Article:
We have a group $G$ and a function $f$ which hides a subgroup $H$, and we want to find $H$. The quantum algorithm for solving the problem involves the use of two registers, initially at $\left|0,0\right>$. Hadamard gates are applied to the first, then the following operation is performed: $$ \left|g,y\right> \to \left|g, y+f(g)\right> $$

It is claimed that the resulting state is related to a coset state of $H$. This should mean a uniform superposition of $\left|k+x\right>$, with a fixed $x\in G$ and any $k\in H$. However, this relation is not explicitly written. In particular, in this paper by Van den Nest, an even more puzzling claim is made, i.e. that the state is actually a "mixture" $\rho$, see eq. 9, where $\rho$ is actually an operator. I do not see how a "mixture" can be generated by the above operations. Unfortunately, the claim is cited as "it is well known that" without citations.

I'm asking for a clarification of the relation between the obtained state and the coset states of $H$. An example with factorization is welcome.


1 Answer 1


Consider that if we enumerate the cosets of $H$ as $g_0+H,g_1+H,\dots, g_n+H$, then every $g\in G$ can be written as $g_i+h$ for some $i$ and some $h\in H$, and this correspondence is 1-to-1. This means we can write (ignoring normalization)

$$ \sum_{g\in G}\vert g\rangle = \sum_{i=0}^n\sum_{h\in H}\vert g_i+h\rangle$$

which hasn't changed the state at all, just changed how we write it.

Using this expression for a uniform superposition over $G$, the map you have above will have the action of

$$\sum_{i=0}^n\sum_{h\in H}\vert g_i+h\rangle\vert y\rangle \mapsto \sum_{i=0}^n\sum_{h\in H}\vert g_i+h\rangle \vert y + f(g_i+h)\rangle$$

By assumption on $f$ (and this assumption is critical for this to work), $f$ is constant on cosets, so $f(g_i+h)=f(g_i+h')$ for all $h,h'\in H$. Let's denote this value as $f(g_i)$ for simplicity. This means we can rewrite the state above as:

$$\sum_{i=0}^n\underbrace{\sum_{h\in H}\vert g_i+h\rangle}_{(*)} \vert y + f(g_i)\rangle$$

but now we notice that the second register has no dependence on the sum over $H$. This means the term $(*)$ is exactly a coset state $\vert g_i+H\rangle$. Thus, we can rewrite it as

$$\sum_{i=0}^n \vert g_i+H\rangle \vert y+f(g_i)\rangle$$

where the presence of coset states is clear.

Generally, mapping a single state $\vert g\rangle \vert y\rangle$ to $\vert g\rangle \vert y+f(g)\rangle$ won't involve coset states, because we don't have a superposition over the right set. But in the HSP, we always start with a uniform superposition, so that's where the coset states come from.

In the paper you cite, when it says "the state $\rho$ of register 1", they mean that we are taking the partial trace of the second register (effectively measuring it). If you do that, you will get a mixed state, exactly as they describe in Equation 9.

  • $\begingroup$ The explanation is very clear. Can I ask an additional clarification about the connection with factorization? According to your explanation, it is critical that the first register is actually a superposition of $\left|g\right>$ with $g\in G$. In Shor's algorithm, it is prepared as a superposition of all the elements of $\mathbb{Z}_{2^m}$; in a later stage, we also make the Fourier transform on $\mathbb{Z}_{2^m}$. So it seems that $G$ is $\mathbb{Z}_{2^m}$, while I was expecting to look for subgroups of $\mathbb{Z}_N$, with $N$ the number to factor. Are the two algorithms completely different? $\endgroup$ Commented Feb 15, 2022 at 14:52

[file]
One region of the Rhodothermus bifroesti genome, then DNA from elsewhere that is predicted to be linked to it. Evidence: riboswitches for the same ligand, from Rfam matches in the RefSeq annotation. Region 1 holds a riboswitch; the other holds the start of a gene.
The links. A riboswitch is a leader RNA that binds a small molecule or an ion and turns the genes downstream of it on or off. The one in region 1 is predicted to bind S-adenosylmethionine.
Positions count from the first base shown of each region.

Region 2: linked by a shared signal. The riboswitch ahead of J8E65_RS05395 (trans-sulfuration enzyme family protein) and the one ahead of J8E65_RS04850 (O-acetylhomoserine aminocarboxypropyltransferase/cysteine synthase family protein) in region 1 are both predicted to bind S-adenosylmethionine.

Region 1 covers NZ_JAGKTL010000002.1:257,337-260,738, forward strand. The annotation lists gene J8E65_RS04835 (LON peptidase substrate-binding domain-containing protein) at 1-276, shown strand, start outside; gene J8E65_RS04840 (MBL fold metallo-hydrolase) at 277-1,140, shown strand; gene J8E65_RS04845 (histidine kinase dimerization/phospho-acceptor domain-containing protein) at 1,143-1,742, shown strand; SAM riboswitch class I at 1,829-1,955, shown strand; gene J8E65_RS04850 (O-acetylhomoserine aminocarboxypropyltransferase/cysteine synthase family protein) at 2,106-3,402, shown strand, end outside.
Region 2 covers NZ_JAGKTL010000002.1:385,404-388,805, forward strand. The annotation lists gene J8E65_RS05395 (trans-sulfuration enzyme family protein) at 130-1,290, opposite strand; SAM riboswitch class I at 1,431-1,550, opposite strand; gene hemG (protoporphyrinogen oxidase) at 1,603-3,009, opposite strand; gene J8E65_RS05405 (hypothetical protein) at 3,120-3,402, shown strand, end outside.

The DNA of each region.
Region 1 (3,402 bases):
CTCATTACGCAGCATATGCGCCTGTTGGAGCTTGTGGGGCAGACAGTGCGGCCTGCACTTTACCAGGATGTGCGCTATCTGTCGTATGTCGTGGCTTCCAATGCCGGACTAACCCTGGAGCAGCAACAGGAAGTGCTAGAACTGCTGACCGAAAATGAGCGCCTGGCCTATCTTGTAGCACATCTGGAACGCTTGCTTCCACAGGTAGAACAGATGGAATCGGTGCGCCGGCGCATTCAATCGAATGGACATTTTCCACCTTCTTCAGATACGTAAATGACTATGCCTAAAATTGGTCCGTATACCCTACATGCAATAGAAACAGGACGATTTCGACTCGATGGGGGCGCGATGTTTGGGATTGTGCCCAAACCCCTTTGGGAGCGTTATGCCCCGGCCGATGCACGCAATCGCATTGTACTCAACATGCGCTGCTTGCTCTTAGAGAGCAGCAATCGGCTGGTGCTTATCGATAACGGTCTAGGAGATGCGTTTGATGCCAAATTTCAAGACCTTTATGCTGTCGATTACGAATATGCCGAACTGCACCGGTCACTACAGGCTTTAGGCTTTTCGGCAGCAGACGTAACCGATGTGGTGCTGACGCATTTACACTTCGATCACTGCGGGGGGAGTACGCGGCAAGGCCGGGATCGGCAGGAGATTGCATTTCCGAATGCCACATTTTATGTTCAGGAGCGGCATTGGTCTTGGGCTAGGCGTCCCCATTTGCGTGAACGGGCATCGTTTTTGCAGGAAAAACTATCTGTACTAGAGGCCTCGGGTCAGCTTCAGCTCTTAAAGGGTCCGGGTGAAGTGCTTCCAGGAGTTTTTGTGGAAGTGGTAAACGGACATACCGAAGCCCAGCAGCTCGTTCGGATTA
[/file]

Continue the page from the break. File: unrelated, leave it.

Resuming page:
• 1
    $\begingroup$ Consider that each element $a\in\mathbb{Z}_N^*$ can be represented by any integer $A$ such that $A\equiv a \mod N$. So first, imagine we have a "double superposition", i.e., a superposition of integers so that we have exactly 2 integers $A_1,A_2$ in superposition for every $a\in \mathbb{Z}_N^*$. First, convince yourself that the setup will also give us something like the coset states described. Next, imagine that the superposition isn't perfect: maybe we miss a few states in the superposition. Then we approximately get coset states. $\endgroup$
    – Sam Jaques
    Commented Feb 15, 2022 at 15:21
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    $\begingroup$ Finally, a superposition over $\mathbb{Z}_{2^m}$ combines these two ideas: We choose $m$ large enough that we get many representatives of each element in $\mathbb{Z}_N^*$. The number of representatives will vary a bit for each element (since $2^m$ is not exactly a multiple of the order of the group) but that just means we get approximately the right state. We imagine we choose $m$ large enough that the approximation is good enough to measure the right phase in the end with high probability. $\endgroup$
    – Sam Jaques
    Commented Feb 15, 2022 at 15:24
  • $\begingroup$ Again very clear. I promise, this is my last question. Van den Nest notices that the state is a superposition of coset states. Then he claims that we can use the theorem 1, which requires a coset state (not a superposition) to conclude that the state, after the final Fourier transform, can be calculated classically efficiently, provided that $H$ is known. Do you think he is correct? $\endgroup$ Commented Feb 15, 2022 at 15:56
  • $\begingroup$ Sorry, I understood: after measuring the second register, the first is in a coset state! So Van den Nest is right. $\endgroup$ Commented Feb 15, 2022 at 18:22

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